It would seem that your interview went well – so what else do they need from you? You certainly demonstrated your best side, impressed your potential employer with your vast experience and eloquence, showed interest in the company and clearly described why you are the one for the job. However, why are they not calling you back?
I do not have enough fingers on both hands to count how many times I have not been called back! Nevertheless, this did not stop me from ultimately getting my desired job. Not only being patient is important when waiting for an employer’s response, but also that desire to get the job. So, what exactly should you do if you cannot wait to hear from the employer?
Why is the company not contacting me?
For some reason, we are all convinced that if an employer does not call back, we immediately conclude that we have not been considered for the position because we lack the necessary skills and criteria. However, there might be a lot of other reasons. Firstly, the recruiter may have clear rules about when and how to contact candidates; you just have to wait. Secondly, some recruiters are waiting for a call from the candidate to evaluate the strength of their interest in the job. Thirdly, we are all human, and a recruiter may have forgotten to contact you.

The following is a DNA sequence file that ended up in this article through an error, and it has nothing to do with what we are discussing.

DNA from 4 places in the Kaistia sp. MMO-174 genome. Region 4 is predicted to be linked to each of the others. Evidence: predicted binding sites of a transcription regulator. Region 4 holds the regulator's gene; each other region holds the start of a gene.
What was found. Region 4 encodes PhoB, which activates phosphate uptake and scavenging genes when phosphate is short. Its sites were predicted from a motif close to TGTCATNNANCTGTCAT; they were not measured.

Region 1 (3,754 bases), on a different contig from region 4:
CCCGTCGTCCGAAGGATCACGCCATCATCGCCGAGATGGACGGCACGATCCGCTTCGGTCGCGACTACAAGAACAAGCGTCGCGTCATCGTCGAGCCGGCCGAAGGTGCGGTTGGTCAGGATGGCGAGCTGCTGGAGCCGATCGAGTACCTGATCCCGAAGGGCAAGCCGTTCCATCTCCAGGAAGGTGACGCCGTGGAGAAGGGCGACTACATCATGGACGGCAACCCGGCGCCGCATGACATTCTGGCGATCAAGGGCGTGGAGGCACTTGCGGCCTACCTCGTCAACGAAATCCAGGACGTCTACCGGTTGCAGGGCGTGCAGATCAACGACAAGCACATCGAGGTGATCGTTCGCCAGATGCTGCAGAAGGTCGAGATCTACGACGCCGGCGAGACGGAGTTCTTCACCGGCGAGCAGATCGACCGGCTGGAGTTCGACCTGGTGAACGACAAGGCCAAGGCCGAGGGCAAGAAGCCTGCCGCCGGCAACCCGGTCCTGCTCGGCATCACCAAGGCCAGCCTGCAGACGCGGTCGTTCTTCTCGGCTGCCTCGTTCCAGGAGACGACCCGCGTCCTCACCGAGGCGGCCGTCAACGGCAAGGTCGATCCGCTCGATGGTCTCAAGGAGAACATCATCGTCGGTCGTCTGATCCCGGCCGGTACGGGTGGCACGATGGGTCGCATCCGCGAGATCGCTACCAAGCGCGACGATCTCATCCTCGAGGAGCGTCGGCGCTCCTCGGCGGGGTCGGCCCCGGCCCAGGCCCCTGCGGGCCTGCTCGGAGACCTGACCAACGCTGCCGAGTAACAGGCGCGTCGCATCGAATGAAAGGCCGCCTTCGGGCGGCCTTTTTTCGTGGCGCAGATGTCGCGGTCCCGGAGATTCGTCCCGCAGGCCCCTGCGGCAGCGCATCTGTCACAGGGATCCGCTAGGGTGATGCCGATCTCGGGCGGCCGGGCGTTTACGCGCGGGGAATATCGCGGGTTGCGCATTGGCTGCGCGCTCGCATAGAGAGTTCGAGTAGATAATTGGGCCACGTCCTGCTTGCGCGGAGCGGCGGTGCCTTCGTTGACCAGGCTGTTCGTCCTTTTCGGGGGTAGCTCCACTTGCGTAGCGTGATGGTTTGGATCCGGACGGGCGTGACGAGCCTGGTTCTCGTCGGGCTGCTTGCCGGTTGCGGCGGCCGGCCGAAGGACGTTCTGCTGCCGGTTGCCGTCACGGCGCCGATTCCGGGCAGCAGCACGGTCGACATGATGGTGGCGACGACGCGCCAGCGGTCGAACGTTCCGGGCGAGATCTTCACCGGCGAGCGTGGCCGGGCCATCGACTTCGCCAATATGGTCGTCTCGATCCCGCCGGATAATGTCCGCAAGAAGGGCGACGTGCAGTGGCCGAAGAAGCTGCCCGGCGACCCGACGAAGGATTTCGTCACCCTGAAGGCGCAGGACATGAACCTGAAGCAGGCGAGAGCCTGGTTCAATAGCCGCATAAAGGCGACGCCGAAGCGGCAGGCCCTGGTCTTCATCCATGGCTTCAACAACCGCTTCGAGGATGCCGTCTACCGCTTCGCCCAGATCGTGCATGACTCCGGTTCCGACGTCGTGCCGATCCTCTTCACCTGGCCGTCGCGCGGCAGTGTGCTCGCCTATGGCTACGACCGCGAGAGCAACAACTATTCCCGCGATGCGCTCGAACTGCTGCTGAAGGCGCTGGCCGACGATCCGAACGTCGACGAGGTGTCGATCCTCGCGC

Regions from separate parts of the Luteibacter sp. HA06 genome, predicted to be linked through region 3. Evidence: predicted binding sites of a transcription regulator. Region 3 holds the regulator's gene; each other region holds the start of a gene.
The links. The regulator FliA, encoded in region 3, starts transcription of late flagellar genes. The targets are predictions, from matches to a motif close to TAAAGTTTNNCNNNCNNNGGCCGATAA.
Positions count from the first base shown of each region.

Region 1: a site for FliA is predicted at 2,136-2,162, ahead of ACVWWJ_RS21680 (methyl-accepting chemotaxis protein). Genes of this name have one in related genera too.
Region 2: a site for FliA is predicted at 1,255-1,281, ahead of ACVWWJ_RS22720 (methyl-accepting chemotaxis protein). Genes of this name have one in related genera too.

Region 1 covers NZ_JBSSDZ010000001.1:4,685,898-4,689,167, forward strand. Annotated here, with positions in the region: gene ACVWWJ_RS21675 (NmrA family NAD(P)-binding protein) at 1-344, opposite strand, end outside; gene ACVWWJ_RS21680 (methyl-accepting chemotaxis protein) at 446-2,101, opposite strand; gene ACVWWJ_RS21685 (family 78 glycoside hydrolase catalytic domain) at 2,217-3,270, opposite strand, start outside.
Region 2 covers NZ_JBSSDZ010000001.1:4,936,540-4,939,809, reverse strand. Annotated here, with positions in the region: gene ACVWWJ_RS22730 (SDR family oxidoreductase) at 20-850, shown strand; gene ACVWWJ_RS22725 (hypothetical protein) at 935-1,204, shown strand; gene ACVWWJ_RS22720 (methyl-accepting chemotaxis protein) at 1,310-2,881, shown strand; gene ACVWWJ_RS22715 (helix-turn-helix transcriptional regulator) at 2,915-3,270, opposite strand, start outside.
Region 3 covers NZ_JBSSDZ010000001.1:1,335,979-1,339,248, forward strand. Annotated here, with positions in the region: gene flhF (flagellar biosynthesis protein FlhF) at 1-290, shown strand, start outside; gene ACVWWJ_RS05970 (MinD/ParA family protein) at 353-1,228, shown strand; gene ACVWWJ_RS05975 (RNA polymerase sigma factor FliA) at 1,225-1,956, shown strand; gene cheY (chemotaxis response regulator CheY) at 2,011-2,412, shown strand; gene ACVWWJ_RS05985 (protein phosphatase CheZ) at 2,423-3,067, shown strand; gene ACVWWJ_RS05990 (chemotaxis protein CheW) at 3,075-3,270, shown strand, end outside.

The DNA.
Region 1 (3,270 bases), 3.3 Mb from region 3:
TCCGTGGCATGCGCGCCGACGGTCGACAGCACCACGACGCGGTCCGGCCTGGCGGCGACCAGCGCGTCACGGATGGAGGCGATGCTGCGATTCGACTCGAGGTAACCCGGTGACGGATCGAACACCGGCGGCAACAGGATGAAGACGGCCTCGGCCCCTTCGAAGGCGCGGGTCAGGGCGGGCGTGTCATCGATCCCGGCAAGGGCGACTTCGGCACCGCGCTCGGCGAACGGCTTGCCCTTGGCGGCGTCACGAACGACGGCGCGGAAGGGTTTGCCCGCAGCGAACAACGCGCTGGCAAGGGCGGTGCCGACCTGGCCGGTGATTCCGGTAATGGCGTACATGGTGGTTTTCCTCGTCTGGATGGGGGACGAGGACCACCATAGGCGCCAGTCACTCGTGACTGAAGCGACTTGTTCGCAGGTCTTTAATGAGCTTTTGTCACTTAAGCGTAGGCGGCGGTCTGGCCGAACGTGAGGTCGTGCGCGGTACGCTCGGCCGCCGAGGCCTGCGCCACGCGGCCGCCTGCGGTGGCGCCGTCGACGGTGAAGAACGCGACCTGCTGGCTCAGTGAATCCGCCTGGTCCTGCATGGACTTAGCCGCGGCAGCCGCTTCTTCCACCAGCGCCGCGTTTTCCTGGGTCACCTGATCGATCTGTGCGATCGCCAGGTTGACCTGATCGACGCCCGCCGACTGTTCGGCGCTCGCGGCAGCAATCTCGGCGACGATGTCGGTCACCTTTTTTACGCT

There could be a bunch of other reasons why they do not call you, such as:
- Poor organisation in the HR department. Sometimes they receive a lot of applications and candidates, and there is only one recruiter, so a job “backlog” is formed. Suppose a company does not have an automated system for processing applications and the status of applicants. In that case, it can be difficult for the HR department to check and review all potential employees on time. Even large companies very often do this manually.
- Spamming CVs. Suppose you sent your CV to a hundred companies in a day and did not change anything in your CV or cover letter. If this is the case, the website’s job match system may consider you a bot. So do not send your CV to just anyone. Furthermore, a recruiter can immediately see when a candidate is looking for work according to the “Ctrl C + Ctrl V” principle.